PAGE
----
I forgot my lead vise in Minnesota! I use it to stretch lead before I use it in making stained glass panels. Without it, I can't stretch lead, at least not alone. You see, it holds one end of a length of lead while I pull on the other end with a pliers. Lead stretches a good inch or more on a six-foot length.
I've been thinking about my lead vise a bit on the long drive here to the Jicarilla Apache Nation in New Mexico. And as the days dragged on, driving between 200 and 350 miles per day with a very heavy Penske Truck, I realized that I was being stretched, too.
Really, it was a relatively easy trip in many ways. We had no accidents, no close calls, even. No one got sick or hurt, not even the two cats that were with us. The older cat, Serena, couldn't make it all day in her kennel without creating stinky laundry for me, but that wasn't so bad. Each hotel we stayed at had a laundry room, and I don't mind doing laundry.
But driving that truck, even on the easy stretches of highway, was a challenge! Going 60-65 mph in a 75 mph zone was annoying, but that was all the truck could handle most of the time. And going up hills? Yikes! Don't even think about the mountain passes we climbed at 10-20 mph, followed by irritated locals. Not to mention that the truck was built for big people, and I had trouble reaching the pedals comfortably. Thankfully, my husband drove the majority of the time!
When I wasn't driving the truck, I was, of course, driving the Subaru. It was pulling a trailer with two of my kayaks lashed tightly onto it. It also had two cats and our daughter in it (after the novelty of riding in the noisy truck wore off!). Our wee one did a fabulous job of entertaining herself, with a little help from the silly "surprises" I had purchased and wrapped in newsprint before we left. She even had a few left for the trip to Sante Fe yesterday to return the truck.
But driving the Subaru also meant leading the way... finding the restaurant that had pull-through parking for the trailer and the truck... figuring out which of the roads had the fewest hills... deciding which hotel would allow us to bring our cats in with us...
I am thankful for navigation systems and smart phones, but there were times I was ready to strangle that "lady" telling me to turn left in 200 yards! Seriously! And add to that the six-yr-old who was constantly asking if I was following the phone lady's directions correctly! I have to admit, I growled at that six-year-old a few times.
One evening, after the longest driving day (most of Nebraska) was over and we had reached Sterling, Colorado, I was looking for a particular hotel (Rumor was, they allowed cats!). A confusing sign led me to take a left turn too early, which put us back on the interstate... where there wasn't another exit for this town, and where the next town with hotels was almost an hour down the road. Ugh! Poor kitties... poor kiddie... poor Daddy driving the truck...
It took us most of 5 days to make the drive. At the end of each day, as we collapsed into hotel beds, Brad and I thanked the Lord for safe travel and asked for grace for another day. And grace we received each day.
The day we arrived, eight wonderful folks from our new congregation greeted us with lunch and help unloading. Six strong guys came by to help with the biggest pieces. All went very well! Until everyone left and our wee one went to bed and Brad and I realized that Webster, our daughter's kitty, was missing.
We had shut the cats up in the basement for the move, but sometimes the door had to be opened to put things down there. The outside doors were open all afternoon...so Webster had a straight shot outside if he escaped the basement. My husband and I looked for Webster for a loooonnnggg time after our daughter went to bed. We went to sleep knowing that the morning would bring a very sad girl. I awoke before dawn and went outside, calling and calling the cat with no luck.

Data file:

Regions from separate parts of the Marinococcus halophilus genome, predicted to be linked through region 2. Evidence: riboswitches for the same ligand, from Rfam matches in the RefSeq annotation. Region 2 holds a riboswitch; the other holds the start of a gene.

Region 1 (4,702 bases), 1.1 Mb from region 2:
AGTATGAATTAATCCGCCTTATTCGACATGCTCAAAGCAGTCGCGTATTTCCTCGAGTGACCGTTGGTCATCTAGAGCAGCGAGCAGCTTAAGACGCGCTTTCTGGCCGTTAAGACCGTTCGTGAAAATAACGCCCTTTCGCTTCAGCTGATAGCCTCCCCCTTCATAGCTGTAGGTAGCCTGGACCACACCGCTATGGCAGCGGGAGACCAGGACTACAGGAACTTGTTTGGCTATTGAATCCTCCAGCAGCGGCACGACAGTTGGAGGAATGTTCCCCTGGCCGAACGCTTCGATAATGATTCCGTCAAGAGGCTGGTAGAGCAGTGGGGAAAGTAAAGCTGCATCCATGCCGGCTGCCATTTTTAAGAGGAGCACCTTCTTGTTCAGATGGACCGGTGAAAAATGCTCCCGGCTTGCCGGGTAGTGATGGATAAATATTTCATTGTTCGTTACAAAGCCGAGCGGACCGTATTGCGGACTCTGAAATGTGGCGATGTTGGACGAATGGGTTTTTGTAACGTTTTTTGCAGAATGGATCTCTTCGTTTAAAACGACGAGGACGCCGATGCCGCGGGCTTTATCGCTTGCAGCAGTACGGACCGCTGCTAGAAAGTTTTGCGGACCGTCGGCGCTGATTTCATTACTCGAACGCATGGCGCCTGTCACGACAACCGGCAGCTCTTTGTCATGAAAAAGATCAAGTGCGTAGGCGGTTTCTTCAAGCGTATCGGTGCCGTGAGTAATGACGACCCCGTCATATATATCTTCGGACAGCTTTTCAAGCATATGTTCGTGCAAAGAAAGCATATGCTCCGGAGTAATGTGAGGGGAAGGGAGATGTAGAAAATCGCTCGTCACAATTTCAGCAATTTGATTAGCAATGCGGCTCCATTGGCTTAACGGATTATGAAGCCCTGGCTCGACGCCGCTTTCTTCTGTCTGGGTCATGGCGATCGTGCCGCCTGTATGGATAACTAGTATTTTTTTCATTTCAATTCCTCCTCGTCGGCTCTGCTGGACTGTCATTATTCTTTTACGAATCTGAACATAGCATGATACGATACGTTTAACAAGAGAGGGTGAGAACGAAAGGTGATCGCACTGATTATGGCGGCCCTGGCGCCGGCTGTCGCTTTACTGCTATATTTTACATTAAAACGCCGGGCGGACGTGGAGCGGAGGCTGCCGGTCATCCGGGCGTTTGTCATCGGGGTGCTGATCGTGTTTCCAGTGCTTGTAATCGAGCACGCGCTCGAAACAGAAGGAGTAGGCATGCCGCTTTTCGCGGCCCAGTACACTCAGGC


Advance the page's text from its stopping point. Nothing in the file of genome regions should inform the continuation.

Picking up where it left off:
When she woke up, we asked our daughter to call Webby, saying that we hadn't seen him yet. She went down the steps, calling his name, and he popped right out of his hiding place! My tears of relief brought questions from our wee one, and I told her we had thought he was gone forever... and that I knew how sad she would have been if he were gone. We stopped and thanked God for protecting our baby girl from such heartache.
It was a good stretching. We all need to be stretched sometimes; it makes us lean into the Lord harder and more often. I thank God for the easy times and the challenging ones. I thank Him for putting my heart in the right place every time I sought His help. And I ask His forgiveness for when I forgot to seek Him.
Wednesday, August 21, 2013
We've said good-bye to dear friends, to grandchildren and adult children, to our siblings, to our church family, to our parents, to co-workers and more. Our daughter's birth family came to say good-bye.
We know it's not like we're moving to the furthest reaches of Asia or something, but New Mexico is a long way from most of the people we know and love.
And now we've got the boxes packed, we're praying all the "stuff" fits into the 26-foot truck we rented, and we're ready to load the truck tomorrow morning. We will have the truck and our Subaru, pulling a trailer full of kayaks.
I'm getting ready to pack up my computer, but wanted to write one more post before I shut it down. It will be at least a week before we have internet access again, other than spotty public access. And what do I want to say???
I want to say this:
I am really sad we're leaving all of you. Truly. But the emotion on the forefront of my heart right now is excitement, not sorrow! I am so very deeply excited to be following God's Call into service with the Jicarilla Apache people. I know my husband's skills and personality are a fabulous fit for this congregation. I know that I will find meaningful work and service to do in Dulce. I know that our daughter will grow into an amazing person there.
How could I feel anything but excitement? This is God's work, God's plan! I can't wait to get started with it.
Friday, August 16, 2013